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RBNZ Observer Update: Expected to hike rates next week

RBNZ Observer Update: Expected to hike rates next week

New Zealand’s economy continues to pick up strongly, supported by post-earthquake reconstruction, elevated export prices and rising household spending
With demand booming and the economy already operating at capacity, the RBNZ should raise interest rates to keep inflation contained
We expect the RBNZ to be the first developed world central bank to lift rates in this cycle, raising the cash rate by 25 basis points to 2.75% next week

Interest rates should start to head towards neutral

New Zealand’s economy is at the beginning of a boom and interest rates should be increased from their current low levels to keep inflation contained. We expect the hiking phase to begin next week, with the RBNZ likely to raise rates by 25 basis points to 2.75%. This would make the RBNZ the first developed world central bank to lift rates in this cycle.

The three key drivers of growth remain in place, supporting strong growth in New Zealand.

First, post-earthquake construction continues to ramp up and is expected to support growth for a number of years. Second, New Zealand’s export prices remain at high levels, as strong demand from China provides a substantial boost. Third, household spending has picked up, supported by the run-up in housing prices over the past year or so and low interest rates. Despite a cooling in the housing market in recent months, the fundamental factors underpinning housing also remain in place, with strong migration inflows continuing against a backdrop of weak supply. Consumer confidence is at the highest level since 2007, suggesting spending will likely pick up further in coming months.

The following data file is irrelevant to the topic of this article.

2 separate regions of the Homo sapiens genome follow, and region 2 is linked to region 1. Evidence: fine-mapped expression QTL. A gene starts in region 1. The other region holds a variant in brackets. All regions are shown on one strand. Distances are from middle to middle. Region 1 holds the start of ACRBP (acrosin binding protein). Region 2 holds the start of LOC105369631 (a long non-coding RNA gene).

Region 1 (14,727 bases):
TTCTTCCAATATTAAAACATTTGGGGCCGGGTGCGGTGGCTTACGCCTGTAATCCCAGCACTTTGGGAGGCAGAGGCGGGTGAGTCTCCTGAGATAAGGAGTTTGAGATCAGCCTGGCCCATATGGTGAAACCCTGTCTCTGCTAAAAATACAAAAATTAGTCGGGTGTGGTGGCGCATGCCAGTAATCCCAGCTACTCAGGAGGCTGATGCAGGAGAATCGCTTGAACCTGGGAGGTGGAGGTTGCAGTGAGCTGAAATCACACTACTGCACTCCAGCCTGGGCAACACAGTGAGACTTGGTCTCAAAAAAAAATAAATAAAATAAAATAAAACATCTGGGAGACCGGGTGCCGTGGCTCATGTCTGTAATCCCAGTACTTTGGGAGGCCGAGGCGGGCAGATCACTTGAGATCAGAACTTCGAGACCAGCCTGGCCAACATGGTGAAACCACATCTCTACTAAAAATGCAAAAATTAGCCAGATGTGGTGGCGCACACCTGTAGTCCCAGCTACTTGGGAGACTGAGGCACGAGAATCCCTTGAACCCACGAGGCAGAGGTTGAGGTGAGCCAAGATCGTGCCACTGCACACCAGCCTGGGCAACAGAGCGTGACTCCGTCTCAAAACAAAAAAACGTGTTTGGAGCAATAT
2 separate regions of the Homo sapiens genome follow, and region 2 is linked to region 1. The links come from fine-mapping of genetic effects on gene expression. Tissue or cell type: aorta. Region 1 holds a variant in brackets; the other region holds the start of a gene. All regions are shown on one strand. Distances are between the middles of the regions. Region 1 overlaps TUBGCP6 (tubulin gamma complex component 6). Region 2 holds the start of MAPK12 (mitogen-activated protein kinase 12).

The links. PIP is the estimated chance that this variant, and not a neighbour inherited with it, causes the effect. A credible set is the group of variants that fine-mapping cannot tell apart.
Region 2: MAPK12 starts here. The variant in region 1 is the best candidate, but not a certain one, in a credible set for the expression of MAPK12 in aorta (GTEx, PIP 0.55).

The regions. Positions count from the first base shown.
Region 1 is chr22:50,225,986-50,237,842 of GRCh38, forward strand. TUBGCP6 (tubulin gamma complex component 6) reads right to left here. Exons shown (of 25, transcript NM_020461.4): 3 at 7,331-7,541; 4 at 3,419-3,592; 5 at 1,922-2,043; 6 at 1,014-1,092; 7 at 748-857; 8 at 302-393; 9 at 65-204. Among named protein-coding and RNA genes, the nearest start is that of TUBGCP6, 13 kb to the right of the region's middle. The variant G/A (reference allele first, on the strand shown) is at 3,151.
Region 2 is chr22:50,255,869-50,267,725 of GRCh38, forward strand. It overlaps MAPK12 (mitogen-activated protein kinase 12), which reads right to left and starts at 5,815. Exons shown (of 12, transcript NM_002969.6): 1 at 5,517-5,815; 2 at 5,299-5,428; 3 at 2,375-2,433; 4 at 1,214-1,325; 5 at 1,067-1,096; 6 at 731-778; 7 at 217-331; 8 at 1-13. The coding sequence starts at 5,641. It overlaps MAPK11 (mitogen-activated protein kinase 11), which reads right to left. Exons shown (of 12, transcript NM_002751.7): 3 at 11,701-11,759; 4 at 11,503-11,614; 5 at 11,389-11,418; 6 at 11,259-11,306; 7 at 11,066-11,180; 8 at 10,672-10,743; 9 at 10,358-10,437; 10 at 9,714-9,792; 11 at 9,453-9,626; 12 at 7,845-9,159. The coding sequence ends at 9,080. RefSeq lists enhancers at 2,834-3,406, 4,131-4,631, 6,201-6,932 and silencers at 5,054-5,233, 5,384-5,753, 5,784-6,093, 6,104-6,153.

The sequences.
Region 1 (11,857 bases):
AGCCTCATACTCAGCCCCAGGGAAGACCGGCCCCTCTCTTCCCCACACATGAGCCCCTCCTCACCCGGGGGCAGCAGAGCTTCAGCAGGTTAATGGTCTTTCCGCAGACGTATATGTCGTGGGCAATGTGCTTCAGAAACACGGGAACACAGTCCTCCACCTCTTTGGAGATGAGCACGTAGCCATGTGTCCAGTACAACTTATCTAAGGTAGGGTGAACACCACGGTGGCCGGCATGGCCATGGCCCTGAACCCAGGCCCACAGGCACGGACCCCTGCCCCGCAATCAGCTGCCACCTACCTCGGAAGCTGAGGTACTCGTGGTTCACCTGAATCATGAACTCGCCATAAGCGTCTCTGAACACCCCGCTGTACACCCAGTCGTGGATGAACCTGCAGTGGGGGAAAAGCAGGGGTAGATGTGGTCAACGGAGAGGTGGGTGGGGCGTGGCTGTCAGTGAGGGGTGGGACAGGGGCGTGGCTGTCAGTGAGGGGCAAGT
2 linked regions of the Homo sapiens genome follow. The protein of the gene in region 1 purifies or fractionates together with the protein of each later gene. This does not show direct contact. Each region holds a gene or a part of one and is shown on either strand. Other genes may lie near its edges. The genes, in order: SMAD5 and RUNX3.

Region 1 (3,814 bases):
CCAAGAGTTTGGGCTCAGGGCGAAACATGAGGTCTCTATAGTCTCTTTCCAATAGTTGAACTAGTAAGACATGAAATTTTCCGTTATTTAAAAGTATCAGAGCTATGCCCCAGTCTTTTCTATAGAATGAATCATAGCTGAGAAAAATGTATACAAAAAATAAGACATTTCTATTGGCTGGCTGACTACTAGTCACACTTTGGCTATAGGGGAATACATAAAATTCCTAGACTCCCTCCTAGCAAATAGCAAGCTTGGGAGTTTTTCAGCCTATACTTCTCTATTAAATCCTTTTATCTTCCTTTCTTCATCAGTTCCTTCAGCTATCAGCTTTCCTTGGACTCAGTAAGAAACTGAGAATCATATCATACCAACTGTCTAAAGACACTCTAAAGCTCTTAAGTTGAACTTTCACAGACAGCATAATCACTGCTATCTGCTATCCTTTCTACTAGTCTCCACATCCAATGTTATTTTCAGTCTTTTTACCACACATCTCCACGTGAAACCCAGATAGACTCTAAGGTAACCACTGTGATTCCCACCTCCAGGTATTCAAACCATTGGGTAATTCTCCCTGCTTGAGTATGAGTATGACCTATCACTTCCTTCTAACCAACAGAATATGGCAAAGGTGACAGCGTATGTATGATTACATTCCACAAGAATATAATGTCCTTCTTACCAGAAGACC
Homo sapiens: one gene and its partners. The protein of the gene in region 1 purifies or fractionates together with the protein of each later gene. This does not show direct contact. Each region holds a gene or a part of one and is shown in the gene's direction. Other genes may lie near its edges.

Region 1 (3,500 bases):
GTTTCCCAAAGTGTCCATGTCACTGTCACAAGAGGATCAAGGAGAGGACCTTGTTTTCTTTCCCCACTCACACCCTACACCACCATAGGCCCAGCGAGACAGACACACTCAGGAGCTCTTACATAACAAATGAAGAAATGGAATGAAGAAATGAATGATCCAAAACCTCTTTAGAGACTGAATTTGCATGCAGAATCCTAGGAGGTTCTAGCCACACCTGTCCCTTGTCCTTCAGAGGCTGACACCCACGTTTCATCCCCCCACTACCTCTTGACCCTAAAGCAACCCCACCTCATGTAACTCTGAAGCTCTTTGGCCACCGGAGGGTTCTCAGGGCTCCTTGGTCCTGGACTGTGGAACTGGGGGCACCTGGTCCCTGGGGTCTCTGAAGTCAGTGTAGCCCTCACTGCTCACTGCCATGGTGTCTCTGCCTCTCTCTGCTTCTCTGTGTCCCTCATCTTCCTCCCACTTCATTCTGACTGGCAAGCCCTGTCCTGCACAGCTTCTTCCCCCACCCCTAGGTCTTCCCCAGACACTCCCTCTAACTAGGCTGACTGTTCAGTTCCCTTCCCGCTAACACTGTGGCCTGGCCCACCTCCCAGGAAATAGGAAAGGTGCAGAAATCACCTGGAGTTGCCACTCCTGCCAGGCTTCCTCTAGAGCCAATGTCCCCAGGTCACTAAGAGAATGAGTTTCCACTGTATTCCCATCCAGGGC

These factors are set to persist for some time and underpin further strong growth in an economy that is already operating at capacity. Business surveys imply annual GDP growth in excess of 4.0%, a rate that is well above the economy’s estimated potential growth rate of around 2.5%. Cost pressures are expected to build.

As a result, the RBNZ should start to normalise interest rate settings if it is to achieve its inflation goals. We expect the RBNZ to hike rates by 100 basis points through 2014 as it seeks to manage New Zealand’s boom.

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ENDS

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